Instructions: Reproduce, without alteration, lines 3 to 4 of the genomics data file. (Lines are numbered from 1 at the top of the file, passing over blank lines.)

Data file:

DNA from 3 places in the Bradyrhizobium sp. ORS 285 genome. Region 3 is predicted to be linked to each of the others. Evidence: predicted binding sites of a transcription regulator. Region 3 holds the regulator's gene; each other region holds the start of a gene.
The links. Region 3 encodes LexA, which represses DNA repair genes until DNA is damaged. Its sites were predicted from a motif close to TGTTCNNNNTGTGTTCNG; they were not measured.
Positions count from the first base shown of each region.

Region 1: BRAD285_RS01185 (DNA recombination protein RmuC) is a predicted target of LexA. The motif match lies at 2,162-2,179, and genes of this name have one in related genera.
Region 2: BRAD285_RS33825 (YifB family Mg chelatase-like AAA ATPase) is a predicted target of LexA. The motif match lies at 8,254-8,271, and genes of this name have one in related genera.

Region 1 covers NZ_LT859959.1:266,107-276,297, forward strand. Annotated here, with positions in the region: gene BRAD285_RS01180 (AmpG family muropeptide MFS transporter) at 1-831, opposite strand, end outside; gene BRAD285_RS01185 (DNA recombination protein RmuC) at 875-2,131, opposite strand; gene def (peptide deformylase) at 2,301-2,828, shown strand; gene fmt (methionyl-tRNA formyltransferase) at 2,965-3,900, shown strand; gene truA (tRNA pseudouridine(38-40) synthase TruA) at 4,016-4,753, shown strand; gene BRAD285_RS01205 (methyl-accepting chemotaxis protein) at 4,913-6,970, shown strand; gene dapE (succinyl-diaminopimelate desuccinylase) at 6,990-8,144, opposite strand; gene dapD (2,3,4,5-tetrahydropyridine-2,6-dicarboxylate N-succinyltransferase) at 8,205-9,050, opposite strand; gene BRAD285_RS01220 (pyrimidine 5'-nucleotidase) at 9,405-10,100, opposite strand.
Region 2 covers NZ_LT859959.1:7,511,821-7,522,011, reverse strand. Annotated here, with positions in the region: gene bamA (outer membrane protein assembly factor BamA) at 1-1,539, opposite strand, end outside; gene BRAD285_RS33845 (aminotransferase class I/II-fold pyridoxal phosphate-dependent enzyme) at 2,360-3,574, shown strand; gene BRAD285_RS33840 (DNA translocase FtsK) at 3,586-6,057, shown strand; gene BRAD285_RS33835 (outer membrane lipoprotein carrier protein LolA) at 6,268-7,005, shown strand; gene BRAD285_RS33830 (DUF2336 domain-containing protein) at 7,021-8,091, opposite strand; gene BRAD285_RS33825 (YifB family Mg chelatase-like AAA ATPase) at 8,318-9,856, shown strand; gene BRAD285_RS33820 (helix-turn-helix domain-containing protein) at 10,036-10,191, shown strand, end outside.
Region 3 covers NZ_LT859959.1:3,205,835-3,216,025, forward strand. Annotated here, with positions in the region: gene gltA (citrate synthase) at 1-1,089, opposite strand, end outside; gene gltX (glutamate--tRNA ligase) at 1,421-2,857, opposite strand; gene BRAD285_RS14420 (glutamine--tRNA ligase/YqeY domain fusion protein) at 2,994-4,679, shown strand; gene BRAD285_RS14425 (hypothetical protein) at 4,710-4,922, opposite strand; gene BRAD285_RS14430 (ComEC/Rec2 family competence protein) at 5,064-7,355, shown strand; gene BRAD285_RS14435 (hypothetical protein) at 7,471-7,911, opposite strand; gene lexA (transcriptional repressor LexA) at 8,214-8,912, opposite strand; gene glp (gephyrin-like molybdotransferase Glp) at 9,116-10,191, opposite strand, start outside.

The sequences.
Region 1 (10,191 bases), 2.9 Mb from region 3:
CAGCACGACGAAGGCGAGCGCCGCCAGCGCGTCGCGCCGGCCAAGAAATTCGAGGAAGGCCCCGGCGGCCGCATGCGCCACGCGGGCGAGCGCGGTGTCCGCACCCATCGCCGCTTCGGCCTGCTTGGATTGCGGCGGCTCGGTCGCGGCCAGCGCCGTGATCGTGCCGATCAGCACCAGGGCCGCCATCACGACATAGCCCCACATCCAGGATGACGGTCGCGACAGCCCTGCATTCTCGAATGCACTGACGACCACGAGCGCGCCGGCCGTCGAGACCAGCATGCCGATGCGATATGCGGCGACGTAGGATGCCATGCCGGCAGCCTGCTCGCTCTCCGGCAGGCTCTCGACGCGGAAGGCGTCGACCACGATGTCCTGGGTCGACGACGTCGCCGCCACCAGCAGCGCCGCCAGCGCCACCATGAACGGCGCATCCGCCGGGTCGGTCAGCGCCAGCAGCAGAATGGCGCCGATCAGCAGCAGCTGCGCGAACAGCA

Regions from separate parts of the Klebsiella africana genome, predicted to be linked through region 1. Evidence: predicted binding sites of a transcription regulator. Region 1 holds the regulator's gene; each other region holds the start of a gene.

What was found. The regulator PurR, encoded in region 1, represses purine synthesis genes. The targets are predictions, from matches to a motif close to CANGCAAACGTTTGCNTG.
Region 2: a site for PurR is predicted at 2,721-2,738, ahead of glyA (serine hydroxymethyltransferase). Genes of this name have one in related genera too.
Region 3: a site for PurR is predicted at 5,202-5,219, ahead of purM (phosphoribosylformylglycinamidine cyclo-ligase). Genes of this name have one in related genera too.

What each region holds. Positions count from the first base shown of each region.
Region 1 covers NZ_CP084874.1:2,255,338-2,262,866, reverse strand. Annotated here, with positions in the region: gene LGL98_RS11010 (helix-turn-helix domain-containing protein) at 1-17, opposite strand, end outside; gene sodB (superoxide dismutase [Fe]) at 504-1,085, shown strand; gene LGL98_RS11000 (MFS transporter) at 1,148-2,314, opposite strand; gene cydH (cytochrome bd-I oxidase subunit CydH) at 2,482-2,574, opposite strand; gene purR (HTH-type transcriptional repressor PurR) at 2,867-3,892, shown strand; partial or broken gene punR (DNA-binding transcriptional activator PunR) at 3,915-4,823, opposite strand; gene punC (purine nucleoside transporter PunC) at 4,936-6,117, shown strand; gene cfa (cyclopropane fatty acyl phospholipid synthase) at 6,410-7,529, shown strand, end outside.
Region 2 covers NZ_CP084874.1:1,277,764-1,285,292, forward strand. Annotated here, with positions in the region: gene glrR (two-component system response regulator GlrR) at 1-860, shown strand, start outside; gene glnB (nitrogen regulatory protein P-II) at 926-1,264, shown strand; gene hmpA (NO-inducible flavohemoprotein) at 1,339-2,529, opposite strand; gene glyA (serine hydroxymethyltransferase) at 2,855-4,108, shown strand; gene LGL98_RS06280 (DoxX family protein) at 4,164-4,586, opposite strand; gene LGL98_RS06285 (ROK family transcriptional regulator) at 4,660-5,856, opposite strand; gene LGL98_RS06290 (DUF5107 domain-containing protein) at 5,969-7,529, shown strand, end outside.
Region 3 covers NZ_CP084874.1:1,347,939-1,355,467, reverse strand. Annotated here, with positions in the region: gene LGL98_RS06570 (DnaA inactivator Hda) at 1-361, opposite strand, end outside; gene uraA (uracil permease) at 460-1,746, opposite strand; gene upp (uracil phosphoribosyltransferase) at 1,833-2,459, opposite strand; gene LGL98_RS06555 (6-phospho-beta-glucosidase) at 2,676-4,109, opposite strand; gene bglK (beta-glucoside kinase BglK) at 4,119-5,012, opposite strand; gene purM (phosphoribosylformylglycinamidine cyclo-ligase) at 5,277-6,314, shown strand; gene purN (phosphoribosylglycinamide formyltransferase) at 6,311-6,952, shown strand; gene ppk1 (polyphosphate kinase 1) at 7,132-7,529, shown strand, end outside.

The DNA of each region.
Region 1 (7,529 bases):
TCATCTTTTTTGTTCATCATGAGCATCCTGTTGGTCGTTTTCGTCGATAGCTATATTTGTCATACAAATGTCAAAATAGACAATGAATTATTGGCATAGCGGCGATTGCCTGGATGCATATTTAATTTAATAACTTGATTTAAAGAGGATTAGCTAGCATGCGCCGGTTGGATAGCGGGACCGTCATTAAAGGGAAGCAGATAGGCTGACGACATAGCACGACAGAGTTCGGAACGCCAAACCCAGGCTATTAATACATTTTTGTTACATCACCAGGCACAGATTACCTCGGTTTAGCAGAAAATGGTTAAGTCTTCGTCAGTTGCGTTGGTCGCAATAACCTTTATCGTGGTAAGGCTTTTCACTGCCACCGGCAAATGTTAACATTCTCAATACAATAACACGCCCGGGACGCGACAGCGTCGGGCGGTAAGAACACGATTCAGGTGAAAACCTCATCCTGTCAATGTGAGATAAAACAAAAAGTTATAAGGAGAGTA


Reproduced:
Positions count from the first base shown of each region.

Region 1: BRAD285_RS01185 (DNA recombination protein RmuC) is a predicted target of LexA. The motif match lies at 2,162-2,179, and genes of this name have one in related genera.